What you need to know:
- And so in the murder trial of Appollo Dalton Nyangasi, the onetime chairperson of the Medical Workers Union, prosecution relied on the evidence of, amongst others, Fiona Aguram to prove this particular ingredient.
One of the ingredients of murder that the prosecution must prove beyond reasonable doubt in a case, is that death in question was unlawful.
And so in the murder trial of Appollo Dalton Nyangasi, the onetime chairperson of the Medical Workers Union, prosecution relied on the evidence of, amongst others, Fiona Aguram to prove this particular ingredient.
Aguram told court that on July 24, 2012 at daybreak she heard a loud bang on the metallic door of the house she was sharing with her cousins and her aunt, Christine Dambio Nyangasi. Outside the house she heard Nyangasi cursing, shouting and hurling insults at his wife Christine and this forced them to open the door. Nyangasi is said to have told his wife she would be dead by midday.
Shortly after the door was opened Christine moved out to use the toilet which was outside the house as Aguram proceeded outside to light a charcoal stove. Nyangasi followed his wife to the toilet and shortly after Aguram heard a scream which made her rush to the toilet.
In the toilet she found Christine lying down and Nyangasi had his hands around her neck, strangling her as Christine was struggling to free her neck of Nyangasi’s hand. As soon as Nyangasi saw Aguram he loosened his grip on Christine’s neck and rushed away. Aguram noted two wounds on Christine’s head and foam coming out of her mouth as she (Christine) was gasping for breath. She also noticed that Christine had soiled herself.
Aguram decided to lift Christine to a vehicle to take her for treatment but she was declared dead on arrival. The body was then taken for a postmortem examination.
The postmortem examination was carried out on July 24 2010, the same day of death. At the postmortem examination the pathologist noted two fresh wounds on the head of the deceased and also injuries on the right and left arms.
The pathologist examined the neck of the deceased but did not find any injuries on the neck. And neither did the pathologist find any other obvious internal injuries to account for the death of the deceased.
Cause of death
The cause of death could therefore not be conclusively stated from the physical examination of the body.
Tissues samples from the body were removed for forensic examination and for a histological examination under the microscope.
The most significant finding was that the lungs of the deceased were congested with fluid. The pathologist erroneously concluded that that the cause of death was a bronchopneumonia. On the death certificate the pathologist recorded the conditions directly leading to death as cardiac arrest, trauma and a resolving pneumonia.
The doctor explained to court that abnormalities in nervous system can cause the heart to stop and one of the factors that can lead to this is pressure on the neck, including manual strangulation. The pathologist further told court that the deceased had pneumonia but this could not have been directly responsible for her death. Patients who die of pneumonia are quite ill prior to death and this was not the case here.
To the doctor the only explanation of the death of Christine was a sudden event that led to the stopping of her heart.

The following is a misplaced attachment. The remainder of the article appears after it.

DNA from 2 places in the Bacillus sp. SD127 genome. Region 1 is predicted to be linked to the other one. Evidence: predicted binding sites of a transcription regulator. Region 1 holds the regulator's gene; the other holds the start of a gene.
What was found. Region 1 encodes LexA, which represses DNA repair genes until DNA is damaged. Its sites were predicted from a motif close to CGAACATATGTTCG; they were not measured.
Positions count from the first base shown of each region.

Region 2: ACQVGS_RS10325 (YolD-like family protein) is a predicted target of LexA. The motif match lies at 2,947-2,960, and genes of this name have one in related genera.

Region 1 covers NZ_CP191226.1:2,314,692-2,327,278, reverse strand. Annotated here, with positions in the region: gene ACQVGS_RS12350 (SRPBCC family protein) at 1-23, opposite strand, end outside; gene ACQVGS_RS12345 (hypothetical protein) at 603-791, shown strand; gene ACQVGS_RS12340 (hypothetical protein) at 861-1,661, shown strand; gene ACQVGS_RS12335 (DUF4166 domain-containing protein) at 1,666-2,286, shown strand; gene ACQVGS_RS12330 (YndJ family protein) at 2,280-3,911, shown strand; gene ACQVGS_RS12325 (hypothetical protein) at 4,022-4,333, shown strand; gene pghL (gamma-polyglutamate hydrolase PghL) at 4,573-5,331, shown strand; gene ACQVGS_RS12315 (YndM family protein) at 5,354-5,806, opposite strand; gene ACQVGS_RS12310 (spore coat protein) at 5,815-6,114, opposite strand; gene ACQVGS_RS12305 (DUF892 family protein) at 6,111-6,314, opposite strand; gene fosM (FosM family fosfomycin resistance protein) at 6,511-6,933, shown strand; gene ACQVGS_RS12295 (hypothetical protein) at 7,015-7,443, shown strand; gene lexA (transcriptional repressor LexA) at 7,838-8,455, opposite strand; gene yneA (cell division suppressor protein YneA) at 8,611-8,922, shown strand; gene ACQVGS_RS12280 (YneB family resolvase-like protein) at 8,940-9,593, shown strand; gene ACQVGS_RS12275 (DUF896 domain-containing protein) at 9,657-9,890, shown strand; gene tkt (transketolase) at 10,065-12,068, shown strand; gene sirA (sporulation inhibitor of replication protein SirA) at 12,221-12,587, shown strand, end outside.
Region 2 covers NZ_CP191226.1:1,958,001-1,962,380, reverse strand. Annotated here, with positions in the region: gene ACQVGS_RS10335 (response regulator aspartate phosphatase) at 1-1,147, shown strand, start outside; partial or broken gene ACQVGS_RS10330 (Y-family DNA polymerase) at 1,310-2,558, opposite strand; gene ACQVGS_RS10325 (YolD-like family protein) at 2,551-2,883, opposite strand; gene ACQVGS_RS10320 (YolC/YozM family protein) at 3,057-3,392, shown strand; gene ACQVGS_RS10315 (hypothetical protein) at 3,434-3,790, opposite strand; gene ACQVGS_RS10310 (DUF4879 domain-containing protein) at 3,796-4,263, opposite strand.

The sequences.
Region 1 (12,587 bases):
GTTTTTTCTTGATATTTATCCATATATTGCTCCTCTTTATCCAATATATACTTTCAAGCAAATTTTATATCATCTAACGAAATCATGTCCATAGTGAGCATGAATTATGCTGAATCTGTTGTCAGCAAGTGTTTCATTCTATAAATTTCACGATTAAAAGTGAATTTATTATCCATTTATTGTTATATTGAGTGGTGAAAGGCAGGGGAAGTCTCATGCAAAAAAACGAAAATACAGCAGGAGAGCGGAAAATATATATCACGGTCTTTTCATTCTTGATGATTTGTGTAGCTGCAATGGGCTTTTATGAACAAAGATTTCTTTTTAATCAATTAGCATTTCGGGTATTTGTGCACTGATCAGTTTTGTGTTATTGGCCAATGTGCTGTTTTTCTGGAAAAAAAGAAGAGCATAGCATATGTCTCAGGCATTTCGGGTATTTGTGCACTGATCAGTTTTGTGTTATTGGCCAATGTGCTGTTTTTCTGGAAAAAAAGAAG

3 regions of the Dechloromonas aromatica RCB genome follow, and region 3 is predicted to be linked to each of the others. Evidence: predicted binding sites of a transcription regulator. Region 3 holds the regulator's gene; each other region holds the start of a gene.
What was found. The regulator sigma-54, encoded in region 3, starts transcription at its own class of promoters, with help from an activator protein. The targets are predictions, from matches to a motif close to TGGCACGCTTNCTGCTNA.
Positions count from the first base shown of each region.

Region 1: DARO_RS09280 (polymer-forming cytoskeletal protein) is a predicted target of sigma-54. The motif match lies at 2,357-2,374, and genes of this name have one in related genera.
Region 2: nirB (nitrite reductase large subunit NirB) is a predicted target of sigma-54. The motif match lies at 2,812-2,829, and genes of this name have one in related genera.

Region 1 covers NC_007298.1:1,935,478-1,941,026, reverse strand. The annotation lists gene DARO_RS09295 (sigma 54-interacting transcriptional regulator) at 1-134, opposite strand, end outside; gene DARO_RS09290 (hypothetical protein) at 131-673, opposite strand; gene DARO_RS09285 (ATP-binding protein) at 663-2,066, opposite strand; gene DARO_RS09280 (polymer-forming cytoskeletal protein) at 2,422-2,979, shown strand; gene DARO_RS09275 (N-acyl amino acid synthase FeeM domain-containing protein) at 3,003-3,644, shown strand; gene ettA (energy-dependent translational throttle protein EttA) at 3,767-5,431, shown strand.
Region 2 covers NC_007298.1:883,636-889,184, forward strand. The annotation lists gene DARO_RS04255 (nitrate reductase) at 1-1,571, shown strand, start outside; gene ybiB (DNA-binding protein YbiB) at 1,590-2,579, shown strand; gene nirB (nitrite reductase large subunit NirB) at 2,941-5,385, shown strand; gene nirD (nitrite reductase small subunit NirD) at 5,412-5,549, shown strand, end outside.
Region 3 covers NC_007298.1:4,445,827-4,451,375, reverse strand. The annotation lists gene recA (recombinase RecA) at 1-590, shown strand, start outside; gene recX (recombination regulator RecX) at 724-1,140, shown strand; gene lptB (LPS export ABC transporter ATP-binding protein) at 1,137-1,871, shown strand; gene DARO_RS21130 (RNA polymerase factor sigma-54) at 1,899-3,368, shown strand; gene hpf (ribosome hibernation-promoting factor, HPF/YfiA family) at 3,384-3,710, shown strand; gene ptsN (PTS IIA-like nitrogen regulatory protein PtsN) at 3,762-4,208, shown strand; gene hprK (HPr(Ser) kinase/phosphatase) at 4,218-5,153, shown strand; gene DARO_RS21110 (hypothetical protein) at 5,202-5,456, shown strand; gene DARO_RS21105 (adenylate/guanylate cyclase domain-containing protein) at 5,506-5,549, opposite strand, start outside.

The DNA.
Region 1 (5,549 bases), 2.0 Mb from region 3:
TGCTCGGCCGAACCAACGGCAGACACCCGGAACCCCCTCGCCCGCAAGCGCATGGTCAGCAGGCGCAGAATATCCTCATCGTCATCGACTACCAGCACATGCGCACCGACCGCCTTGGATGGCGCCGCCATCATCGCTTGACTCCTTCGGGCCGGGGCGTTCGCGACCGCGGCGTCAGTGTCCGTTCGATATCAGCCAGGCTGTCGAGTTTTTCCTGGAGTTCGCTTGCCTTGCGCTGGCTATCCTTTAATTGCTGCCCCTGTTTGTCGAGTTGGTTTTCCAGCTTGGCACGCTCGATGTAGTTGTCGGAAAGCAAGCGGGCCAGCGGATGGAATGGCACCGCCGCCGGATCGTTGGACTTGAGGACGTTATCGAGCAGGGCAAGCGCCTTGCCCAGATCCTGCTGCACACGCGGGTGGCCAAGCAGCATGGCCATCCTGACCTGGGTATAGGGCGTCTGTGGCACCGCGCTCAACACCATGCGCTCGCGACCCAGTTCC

The lawyer representing Nyangasi challenged this conclusion stating that the death of Christine Dambio Nyangasi was not unlawful but was due to natural causes.
The lawyer submitted that the pathologist found the victim’s right lung on the lower lobe was affected by pneumonia which was severe and that there was abnormal fluid collection in the lung tissue. A professor of pathology, who testified as a defense witness, told court that from the postmortem report and the medical certificate of cause of death Christine died of natural causes.
The lawyer also submitted that in the alternative an abnormal breathing technique while passing stool could have triggered off the stopping of the heart of the deceased as she was attempting to pass stool. To the lawyer, the evidence of this was when the deceased was noted to have soiled herself and was breathing abnormally.
The evidence of the two pathologists was termed by court as opinion evidence. One of the pathologists carried out the postmortem examination while the other, a professor of pathology, testified for the defence. The admission of the opinions of experts is an exception to the general rule that evidence of opinion is not admissible. The function of expert evidence is to assist the court by providing information which is outside the experience and knowledge of a judge. It is for the judge to attach what weight to that opinion evidence.
It is the practice that if there is nothing to contradict the expert’s evidence, the judge should accept it. Where two or more expert witnesses give evidence for opposing sides, the judge should convict the accused if he or she is satisfied beyond reasonable doubt to accept the expert evidence adduced by the prosecution and reject that evidence adduced by the defence if the later opinion is not correct.
To court and in law a person is deemed to have caused the death of another person if by some unlawful act or omission he or she hastened the death of a person suffering from any disease or injury which apart from such act or omission would have caused death. The postmortem examination on the body of Christine showed that her lungs were diseased and therefore she had a prior health condition.
The question to court was whether the disease would have caused death at that material time. The pathologist was adamant that the disease would not have caused death but for the pressure on the neck. To court the act of strangulation accelerated the death of Christine even though the sickness she had could have killed her without treatment.